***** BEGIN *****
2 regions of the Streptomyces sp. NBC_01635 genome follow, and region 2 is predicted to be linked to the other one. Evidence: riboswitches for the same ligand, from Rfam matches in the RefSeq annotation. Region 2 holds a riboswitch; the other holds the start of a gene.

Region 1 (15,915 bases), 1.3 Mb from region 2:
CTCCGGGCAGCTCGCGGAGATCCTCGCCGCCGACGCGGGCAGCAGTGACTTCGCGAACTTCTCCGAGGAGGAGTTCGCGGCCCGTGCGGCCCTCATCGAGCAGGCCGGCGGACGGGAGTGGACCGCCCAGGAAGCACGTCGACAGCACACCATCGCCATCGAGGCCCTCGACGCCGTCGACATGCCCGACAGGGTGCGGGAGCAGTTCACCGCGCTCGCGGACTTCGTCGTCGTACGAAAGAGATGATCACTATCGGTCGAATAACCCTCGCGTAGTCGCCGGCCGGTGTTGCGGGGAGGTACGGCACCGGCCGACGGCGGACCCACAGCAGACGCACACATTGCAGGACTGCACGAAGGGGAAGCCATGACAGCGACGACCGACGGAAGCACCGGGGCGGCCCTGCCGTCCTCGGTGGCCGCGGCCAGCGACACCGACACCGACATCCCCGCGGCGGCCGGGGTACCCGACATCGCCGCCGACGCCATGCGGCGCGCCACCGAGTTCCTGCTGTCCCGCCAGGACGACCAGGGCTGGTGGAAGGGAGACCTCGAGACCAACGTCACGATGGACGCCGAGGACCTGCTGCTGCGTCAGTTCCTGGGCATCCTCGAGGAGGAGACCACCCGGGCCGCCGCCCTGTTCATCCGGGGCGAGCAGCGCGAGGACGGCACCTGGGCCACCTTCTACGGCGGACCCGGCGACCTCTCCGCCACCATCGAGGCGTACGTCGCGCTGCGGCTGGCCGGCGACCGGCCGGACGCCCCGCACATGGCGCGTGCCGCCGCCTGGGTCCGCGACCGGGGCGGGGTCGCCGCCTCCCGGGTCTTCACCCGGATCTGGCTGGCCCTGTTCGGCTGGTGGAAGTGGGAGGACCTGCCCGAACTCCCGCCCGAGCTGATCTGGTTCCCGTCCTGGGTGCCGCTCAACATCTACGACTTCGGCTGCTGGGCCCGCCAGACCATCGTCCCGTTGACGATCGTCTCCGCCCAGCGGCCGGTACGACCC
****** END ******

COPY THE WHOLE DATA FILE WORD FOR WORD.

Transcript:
2 regions of the Streptomyces sp. NBC_01635 genome follow, and region 2 is predicted to be linked to the other one. Evidence: riboswitches for the same ligand, from Rfam matches in the RefSeq annotation. Region 2 holds a riboswitch; the other holds the start of a gene.

Region 1 (15,915 bases), 1.3 Mb from region 2:
CTCCGGGCAGCTCGCGGAGATCCTCGCCGCCGACGCGGGCAGCAGTGACTTCGCGAACTTCTCCGAGGAGGAGTTCGCGGCCCGTGCGGCCCTCATCGAGCAGGCCGGCGGACGGGAGTGGACCGCCCAGGAAGCACGTCGACAGCACACCATCGCCATCGAGGCCCTCGACGCCGTCGACATGCCCGACAGGGTGCGGGAGCAGTTCACCGCGCTCGCGGACTTCGTCGTCGTACGAAAGAGATGATCACTATCGGTCGAATAACCCTCGCGTAGTCGCCGGCCGGTGTTGCGGGGAGGTACGGCACCGGCCGACGGCGGACCCACAGCAGACGCACACATTGCAGGACTGCACGAAGGGGAAGCCATGACAGCGACGACCGACGGAAGCACCGGGGCGGCCCTGCCGTCCTCGGTGGCCGCGGCCAGCGACACCGACACCGACATCCCCGCGGCGGCCGGGGTACCCGACATCGCCGCCGACGCCATGCGGCGCGCCACCGAGTTCCTGCTGTCCCGCCAGGACGACCAGGGCTGGTGGAAGGGAGACCTCGAGACCAACGTCACGATGGACGCCGAGGACCTGCTGCTGCGTCAGTTCCTGGGCATCCTCGAGGAGGAGACCACCCGGGCCGCCGCCCTGTTCATCCGGGGCGAGCAGCGCGAGGACGGCACCTGGGCCACCTTCTACGGCGGACCCGGCGACCTCTCCGCCACCATCGAGGCGTACGTCGCGCTGCGGCTGGCCGGCGACCGGCCGGACGCCCCGCACATGGCGCGTGCCGCCGCCTGGGTCCGCGACCGGGGCGGGGTCGCCGCCTCCCGGGTCTTCACCCGGATCTGGCTGGCCCTGTTCGGCTGGTGGAAGTGGGAGGACCTGCCCGAACTCCCGCCCGAGCTGATCTGGTTCCCGTCCTGGGTGCCGCTCAACATCTACGACTTCGGCTGCTGGGCCCGCCAGACCATCGTCCCGTTGACGATCGTCTCCGCCCAGCGGCCGGTACGACCC